Filmmaker sets ’60s-style ’run and gun’ indie, ’Satellite,’ in Cobble Hill & Brooklyn Heights

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"Satellite" may have been an official selection at the Tribeca Film Festival and recipient of a special jury prize at the Madrid Film Festival, but Jeff Winner, the independent movie’s writer-director, says he knows people are really getting his film because they are approaching him and telling him about their own "Satellite" moments.

"I guess the ’Satellite’ moments are sort of the chance encounters that change people’s lives," Winner told GO Brooklyn in a recent phone interview. "After the Tribeca Film Festival, I had about 10 different people come up to me and tell me, ’Oh, my God, I had such a "Satellite" moment! That they would make that connection was really pleasing."

Shot in Manhattan, Cobble Hill and Brooklyn Heights, this grandchild of the French New Wave film movement is an unconventional, modern-day fairy tale about Kevin (Karl Geary) and Ro (Stephanie Szostak), two disillusioned New Yorkers who fall in love instantly, then dare each other to mine their lives for meaning.

After quitting their unsatisfying office jobs, the pair sells its worldly belongings and embarks on a quest for fulfillment by doing things long dreamt about: sleeping late, reading the classics, taking pictures, riding a motorcycle, learning to cook and speaking Spanish.

Unfortunately, the carefree life comes with a hefty price, our heroes soon learn. As Kevin starts talking about babies - just as the money is running out - and the couple is forced to steal to survive, his relationship with Ro begins to unravel, making both parties wonder how far they are willing to go to be together on their own, very specific terms.

The provocative new film was partly born of Winner’s own contemplation of the meaning of life.

"I think I am constantly going through this crisis of balancing my work life with my ambitions, in terms of lifestyle and quality of life," said Winner. "My challenge in life is sort of balancing between these two goals: having a certain kind of life of artistic living and sort of making ends meet."

So, did working on the film help Winner unearth the answers to that dilemma?

"I tend to find the things that are challenging me, and then I always end up sort of finding answers how my characters find answers," he explained. "And the movie does sort of beg the question: ’What makes your life meaningful? What matters to you, for real, when you remove all of the other stuff?’ "

In writing the screenplay for "Satellite," Winner says he started with the film’s surprise ending and worked his way backwards. In that way, he was able to distinguish for both himself and his viewers just where Kevin and Ro traverse the boundary between living life to the fullest and stomping on other people’s rights and dreams.

"That became a conceit of the film," he noted. "I wanted them to be people who did go too far in lots of different ways, sort of trying to find that line. For me, the movie, more than anything else, is about our responsibility to ourselves and our responsibility to the people around us. It becomes entertaining in some ways. It’s fun to see them cross lines, and then realize they did so and try to kind of back up and try to figure out where the line is."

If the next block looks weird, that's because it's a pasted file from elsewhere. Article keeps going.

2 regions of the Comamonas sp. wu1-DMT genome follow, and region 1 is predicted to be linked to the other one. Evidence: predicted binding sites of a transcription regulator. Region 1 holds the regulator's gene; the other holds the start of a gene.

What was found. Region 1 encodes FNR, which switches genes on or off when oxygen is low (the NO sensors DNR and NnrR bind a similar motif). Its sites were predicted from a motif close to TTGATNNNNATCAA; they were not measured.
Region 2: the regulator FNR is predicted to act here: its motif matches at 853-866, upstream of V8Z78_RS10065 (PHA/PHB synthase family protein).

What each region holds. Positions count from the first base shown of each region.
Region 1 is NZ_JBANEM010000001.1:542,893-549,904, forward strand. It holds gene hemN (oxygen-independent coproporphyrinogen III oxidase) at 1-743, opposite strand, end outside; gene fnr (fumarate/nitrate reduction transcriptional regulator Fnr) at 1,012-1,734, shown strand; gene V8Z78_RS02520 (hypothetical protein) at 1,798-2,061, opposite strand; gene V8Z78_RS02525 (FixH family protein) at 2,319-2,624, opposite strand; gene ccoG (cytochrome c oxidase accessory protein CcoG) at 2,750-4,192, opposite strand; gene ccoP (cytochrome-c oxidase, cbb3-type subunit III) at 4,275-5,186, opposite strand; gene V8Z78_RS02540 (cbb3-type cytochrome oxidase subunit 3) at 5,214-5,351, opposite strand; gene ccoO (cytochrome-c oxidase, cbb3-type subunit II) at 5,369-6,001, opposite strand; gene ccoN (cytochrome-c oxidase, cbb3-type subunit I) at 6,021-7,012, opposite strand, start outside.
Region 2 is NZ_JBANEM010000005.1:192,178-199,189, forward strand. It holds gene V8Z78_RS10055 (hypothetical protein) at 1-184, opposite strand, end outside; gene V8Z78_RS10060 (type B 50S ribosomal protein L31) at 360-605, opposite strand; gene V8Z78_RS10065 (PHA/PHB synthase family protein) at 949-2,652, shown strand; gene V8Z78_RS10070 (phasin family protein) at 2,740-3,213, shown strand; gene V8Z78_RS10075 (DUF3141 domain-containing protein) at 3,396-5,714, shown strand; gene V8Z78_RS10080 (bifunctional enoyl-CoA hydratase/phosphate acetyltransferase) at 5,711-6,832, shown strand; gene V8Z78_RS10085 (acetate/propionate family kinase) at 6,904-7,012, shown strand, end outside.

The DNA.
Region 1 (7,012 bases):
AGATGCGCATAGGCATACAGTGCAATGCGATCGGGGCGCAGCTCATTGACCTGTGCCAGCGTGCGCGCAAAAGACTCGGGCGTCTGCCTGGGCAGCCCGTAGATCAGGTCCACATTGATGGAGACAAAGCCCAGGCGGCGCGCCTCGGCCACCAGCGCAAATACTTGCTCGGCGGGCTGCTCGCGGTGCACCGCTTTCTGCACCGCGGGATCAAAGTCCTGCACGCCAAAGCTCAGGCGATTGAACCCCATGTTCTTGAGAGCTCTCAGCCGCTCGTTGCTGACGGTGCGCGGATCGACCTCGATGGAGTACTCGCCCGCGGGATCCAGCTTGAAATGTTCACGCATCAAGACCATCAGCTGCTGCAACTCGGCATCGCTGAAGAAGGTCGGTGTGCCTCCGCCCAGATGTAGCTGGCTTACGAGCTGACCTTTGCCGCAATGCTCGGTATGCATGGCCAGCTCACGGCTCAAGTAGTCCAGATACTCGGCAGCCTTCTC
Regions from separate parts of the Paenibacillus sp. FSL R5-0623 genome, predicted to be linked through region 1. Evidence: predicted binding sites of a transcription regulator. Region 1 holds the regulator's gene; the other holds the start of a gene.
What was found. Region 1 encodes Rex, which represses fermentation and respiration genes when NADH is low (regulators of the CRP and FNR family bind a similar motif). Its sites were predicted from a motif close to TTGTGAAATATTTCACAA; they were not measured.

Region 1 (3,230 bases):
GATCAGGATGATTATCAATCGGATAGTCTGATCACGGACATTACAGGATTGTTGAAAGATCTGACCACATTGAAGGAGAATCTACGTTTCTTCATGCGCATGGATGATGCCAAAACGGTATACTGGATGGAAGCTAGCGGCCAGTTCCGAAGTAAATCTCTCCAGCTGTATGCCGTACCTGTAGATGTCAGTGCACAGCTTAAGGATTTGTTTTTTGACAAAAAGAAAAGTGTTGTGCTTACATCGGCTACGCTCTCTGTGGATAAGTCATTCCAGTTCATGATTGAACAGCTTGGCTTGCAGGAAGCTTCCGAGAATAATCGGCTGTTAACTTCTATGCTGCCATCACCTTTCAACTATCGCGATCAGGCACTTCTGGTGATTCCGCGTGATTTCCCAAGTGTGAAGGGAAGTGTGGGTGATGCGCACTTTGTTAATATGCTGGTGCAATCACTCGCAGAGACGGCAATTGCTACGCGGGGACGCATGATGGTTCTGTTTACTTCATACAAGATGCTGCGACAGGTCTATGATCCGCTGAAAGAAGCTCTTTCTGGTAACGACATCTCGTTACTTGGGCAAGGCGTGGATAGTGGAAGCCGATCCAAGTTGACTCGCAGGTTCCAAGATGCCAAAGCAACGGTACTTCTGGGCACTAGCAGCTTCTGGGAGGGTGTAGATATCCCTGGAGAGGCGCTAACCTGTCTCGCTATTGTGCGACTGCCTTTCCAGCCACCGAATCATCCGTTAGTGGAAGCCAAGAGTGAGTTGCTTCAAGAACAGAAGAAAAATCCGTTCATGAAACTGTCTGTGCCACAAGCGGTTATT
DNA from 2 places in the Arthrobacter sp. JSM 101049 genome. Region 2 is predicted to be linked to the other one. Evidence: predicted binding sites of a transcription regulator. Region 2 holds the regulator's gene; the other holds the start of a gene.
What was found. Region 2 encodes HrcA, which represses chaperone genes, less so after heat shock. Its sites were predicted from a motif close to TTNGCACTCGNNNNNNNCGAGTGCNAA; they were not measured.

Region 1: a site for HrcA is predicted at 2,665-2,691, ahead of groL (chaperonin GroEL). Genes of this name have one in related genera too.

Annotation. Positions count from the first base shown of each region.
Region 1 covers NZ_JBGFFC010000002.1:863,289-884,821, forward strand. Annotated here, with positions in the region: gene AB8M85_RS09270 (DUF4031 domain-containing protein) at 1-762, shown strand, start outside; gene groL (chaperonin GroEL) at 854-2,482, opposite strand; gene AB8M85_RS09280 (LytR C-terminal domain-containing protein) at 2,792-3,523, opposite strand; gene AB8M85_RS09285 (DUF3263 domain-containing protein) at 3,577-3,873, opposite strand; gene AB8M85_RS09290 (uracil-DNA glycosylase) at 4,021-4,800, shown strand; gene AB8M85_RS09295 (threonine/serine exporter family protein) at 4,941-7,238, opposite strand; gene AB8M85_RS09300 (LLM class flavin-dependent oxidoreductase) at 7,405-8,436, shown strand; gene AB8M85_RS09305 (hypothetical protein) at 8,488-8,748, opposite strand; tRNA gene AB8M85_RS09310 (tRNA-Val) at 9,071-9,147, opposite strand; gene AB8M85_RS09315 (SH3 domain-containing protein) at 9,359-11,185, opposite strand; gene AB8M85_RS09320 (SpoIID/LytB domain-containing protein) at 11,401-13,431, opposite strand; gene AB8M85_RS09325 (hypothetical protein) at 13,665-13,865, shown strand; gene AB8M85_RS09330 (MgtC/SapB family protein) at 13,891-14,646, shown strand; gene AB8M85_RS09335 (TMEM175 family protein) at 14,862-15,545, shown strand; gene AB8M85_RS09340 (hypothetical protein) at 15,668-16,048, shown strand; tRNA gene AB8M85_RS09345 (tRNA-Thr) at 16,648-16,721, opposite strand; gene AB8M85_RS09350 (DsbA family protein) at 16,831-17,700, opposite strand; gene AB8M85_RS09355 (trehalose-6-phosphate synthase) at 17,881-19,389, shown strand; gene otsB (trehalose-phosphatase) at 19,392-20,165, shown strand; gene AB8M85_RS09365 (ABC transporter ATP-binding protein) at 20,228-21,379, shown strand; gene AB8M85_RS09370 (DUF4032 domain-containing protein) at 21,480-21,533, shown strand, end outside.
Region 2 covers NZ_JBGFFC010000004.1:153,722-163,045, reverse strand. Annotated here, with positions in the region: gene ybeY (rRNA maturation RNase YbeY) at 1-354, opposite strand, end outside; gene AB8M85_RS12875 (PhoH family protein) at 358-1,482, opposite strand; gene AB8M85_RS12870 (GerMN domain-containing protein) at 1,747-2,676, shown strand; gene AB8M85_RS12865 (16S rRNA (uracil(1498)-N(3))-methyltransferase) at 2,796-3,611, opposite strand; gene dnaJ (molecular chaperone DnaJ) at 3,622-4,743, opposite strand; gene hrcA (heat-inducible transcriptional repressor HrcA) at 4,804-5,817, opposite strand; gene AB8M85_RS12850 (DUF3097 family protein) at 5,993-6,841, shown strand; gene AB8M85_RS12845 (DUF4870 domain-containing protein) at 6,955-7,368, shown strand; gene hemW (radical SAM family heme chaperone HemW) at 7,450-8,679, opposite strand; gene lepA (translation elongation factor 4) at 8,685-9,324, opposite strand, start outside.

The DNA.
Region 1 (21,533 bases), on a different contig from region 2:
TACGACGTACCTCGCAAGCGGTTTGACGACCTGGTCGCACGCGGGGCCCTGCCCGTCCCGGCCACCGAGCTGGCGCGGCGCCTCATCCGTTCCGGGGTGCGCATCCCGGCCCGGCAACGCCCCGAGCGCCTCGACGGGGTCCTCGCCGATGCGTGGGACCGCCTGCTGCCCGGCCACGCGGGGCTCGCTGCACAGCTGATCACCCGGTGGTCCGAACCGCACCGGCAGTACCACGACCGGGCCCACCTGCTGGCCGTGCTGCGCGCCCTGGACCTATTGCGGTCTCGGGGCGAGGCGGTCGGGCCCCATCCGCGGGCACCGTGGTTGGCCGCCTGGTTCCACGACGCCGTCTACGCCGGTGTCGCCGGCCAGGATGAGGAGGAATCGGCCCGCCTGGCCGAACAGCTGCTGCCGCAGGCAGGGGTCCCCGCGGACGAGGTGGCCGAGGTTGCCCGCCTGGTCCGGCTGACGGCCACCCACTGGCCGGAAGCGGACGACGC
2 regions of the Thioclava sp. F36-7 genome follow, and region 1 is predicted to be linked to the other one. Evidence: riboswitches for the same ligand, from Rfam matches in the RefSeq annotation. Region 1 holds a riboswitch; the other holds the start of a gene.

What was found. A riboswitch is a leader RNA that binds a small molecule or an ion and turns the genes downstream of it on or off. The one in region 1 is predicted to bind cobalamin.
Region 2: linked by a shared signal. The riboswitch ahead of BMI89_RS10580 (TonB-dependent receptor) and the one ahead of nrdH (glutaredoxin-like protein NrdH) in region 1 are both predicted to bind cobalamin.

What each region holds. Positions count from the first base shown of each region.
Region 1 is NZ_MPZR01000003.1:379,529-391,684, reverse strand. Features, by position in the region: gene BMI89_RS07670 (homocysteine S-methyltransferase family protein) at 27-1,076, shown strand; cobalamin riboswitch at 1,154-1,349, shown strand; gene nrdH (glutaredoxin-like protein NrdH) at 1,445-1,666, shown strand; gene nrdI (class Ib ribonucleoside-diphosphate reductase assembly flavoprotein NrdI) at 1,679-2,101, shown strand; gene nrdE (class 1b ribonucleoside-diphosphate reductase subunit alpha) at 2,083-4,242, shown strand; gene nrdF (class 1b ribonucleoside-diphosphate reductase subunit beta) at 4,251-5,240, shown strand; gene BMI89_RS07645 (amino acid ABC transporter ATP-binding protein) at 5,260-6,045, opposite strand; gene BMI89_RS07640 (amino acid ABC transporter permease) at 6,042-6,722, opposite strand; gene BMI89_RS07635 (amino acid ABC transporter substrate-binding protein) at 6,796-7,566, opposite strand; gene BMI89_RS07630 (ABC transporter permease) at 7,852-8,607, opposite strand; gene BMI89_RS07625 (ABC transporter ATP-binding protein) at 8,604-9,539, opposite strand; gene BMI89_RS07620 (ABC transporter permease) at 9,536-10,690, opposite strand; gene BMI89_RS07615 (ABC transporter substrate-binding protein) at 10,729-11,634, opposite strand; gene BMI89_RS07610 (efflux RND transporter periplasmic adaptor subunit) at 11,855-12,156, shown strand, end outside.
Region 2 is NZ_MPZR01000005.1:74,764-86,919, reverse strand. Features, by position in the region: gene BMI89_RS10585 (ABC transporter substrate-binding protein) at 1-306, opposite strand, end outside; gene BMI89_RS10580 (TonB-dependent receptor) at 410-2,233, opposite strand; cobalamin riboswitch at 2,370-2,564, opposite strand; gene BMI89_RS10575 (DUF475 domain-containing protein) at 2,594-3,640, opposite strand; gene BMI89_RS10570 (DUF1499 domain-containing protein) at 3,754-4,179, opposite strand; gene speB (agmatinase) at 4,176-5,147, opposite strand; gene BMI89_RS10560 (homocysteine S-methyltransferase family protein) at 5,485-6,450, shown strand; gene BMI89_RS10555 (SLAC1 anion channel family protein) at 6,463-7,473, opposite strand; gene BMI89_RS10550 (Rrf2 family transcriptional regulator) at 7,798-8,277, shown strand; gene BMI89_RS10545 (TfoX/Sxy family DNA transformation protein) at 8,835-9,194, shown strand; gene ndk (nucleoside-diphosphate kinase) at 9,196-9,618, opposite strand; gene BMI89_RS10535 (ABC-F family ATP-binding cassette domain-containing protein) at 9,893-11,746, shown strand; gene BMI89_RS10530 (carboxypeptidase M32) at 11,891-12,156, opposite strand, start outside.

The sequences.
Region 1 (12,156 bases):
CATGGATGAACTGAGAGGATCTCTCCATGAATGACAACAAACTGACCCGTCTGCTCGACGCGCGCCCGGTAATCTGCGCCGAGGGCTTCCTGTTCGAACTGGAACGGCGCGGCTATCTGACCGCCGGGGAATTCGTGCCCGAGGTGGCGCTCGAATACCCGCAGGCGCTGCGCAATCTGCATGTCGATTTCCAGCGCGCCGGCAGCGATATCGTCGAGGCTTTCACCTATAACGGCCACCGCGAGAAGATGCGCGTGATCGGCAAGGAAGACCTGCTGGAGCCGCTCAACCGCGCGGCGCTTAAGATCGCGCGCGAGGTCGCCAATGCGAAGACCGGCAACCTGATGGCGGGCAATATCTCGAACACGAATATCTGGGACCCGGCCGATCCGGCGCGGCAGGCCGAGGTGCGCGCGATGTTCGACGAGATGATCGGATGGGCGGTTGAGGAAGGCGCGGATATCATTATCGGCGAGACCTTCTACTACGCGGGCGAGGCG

The Georgia-born filmmaker, who now lives in Manhattan’s East Village, says the decision to have an unidentified little girl narrate much of the film adds perspective, as well as a feeling of innocence, to the story.

"This is not supposed to be a movie that you take at face value," Winner warned. "This is not actually happening. This is someone’s impression of a story that they heard about what happened."

Although shooting such a complicated story on a miniscule budget isn’t an easy task, Winner says he thinks the ’60s-style of "run and gun" shooting he employed actually enhanced the film’s unique aesthetics.

"I really wanted it to be beautiful," he said, adding that time and budget constraints dictated that his small cast and crew had to run around town, grabbing as many shots as possible, hence the term "run and gun."

"I really wanted it to be archetypical in some way, where the images were familiar to you. I wanted you to be instantly in a world where you were familiar with it. And it was almost intoxicating, because you were able to focus on other things because you were so familiar with where you were," said Winner. "We also played with colors a lot. We used a lot of reds, greens and golds, and a lot of it was done to keep you in the world of the film, make you feel like everything was inside this world, as well as trying to bring out the movie’s emotional story points."

Sharp-eyed Brooklynites will no doubt notice that a huge portion of the film was set and shot in the borough.

"The coffee shop is in Cobble Hill and, of course, there are scenes of the characters coming over the Brooklyn Bridge, and there is Cobble Hill Park and they live in Brooklyn. Cadman Plaza is in the beginning," Winner pointed out. "I think that what’s really nice is [the film] sort of captures the Brooklyn Heights area, where she is stalking him. You get this slightly iconographic Brooklyn, but I tried to avoid showing things you’ve seen 1,000 times in the movies."

Even though his work here is done for now, Winner says he still spends plenty of time in Kings County.

"I love Brooklyn!" he declared. "I spend every weekend I can in Brooklyn. My girlfriend and I travel to Brooklyn all the time - for food! Right now, we’re obsessed with Court Street and Smith Street. We go to Robin des Bois for brunch all the time and Hill Diner."


"Satellite" will have an exclusive run at the Pioneer Theater (155 E. Third St. between avenues A and B in Manhattan) from Aug. 9-15 at 9 pm. Tickets are $9 and are available at For more information, call (212) 591-0434.

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